Defense contractors can expect the Pentagon to take increasingly tough negotiating positions as future procurements move forward.
That was in a nutshell the message delivered by senior officials last week at an industry conference in Washington, D.C.
In extensive comments to an audience of executives and investors, Director of Defense Pricing Shay Assad and F-35 Program Executive Officer Lt. Gen. Christopher Bogdan made it clear that they intend to push contractors into a corner.
Defense companies are in the best financial shape in years, but little of that windfall is trickling down into military programs, they complained. The government will seek to regain leverage and press contractors to “bring down the cost of DoD weapon systems,” Assad said at the annual McAleese Credit Suisse defense programs conference.
Government buyers and contract negotiators are encouraged by the Trump administration’s hard-line business approach, Assad said. “When you get somebody who is president of the United States and who understands precisely what you do for a living … This is terrific from my point of view.”
Assad for years has been a thorn in the side of Pentagon contractors as his office oversees pricing negotiations. He suggested the Defense Department is unhappy with the attitude of many defense companies that put profit ahead of the customer’s interest. His priorities going forward: Getting better deals for the Defense Department and looking for ways to increase competition in the market.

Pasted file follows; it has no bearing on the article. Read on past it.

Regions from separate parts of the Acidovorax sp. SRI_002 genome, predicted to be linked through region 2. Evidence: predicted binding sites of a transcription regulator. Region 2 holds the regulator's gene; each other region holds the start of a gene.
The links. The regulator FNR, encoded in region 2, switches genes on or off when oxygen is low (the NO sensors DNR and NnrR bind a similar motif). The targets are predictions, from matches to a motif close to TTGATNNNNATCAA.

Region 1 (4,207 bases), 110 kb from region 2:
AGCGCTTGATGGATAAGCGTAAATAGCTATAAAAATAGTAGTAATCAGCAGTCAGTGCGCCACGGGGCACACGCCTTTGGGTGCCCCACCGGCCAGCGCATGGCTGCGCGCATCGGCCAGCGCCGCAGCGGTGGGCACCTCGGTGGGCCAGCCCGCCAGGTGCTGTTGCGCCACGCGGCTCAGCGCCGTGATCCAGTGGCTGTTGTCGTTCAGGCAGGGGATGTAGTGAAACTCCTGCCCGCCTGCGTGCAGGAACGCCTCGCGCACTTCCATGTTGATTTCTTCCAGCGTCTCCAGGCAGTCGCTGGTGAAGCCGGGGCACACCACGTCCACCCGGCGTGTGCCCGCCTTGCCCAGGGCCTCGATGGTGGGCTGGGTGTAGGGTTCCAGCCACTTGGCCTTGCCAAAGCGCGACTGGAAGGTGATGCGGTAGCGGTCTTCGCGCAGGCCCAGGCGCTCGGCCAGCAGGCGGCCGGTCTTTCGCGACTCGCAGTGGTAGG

The F-35 joint strike fighter, the Pentagon’s largest weapons acquisition, is poised to become a litmus test for the new approach to negotiating with industry. “I am excited about the opportunities,” Assad said.
There is no one specifically to blame for the F-35 being far more expensive than anticipated, said Assad, but he believes that from now on, the Pentagon will look to manufacturers to deliver cost reductions.
Executives from prime contractor Lockheed Martin have insisted that as soon as production ramps up, the unit price of the aircraft will drop. Assad is skeptical, however. “It’s not as simple as, ‘We increase the rate and that reduces the price,’” he said. “It’s not what this is about. This is about reducing the cost of building the product. We’ll get the inherent benefits of rate as we go along.” (end of excerpt)
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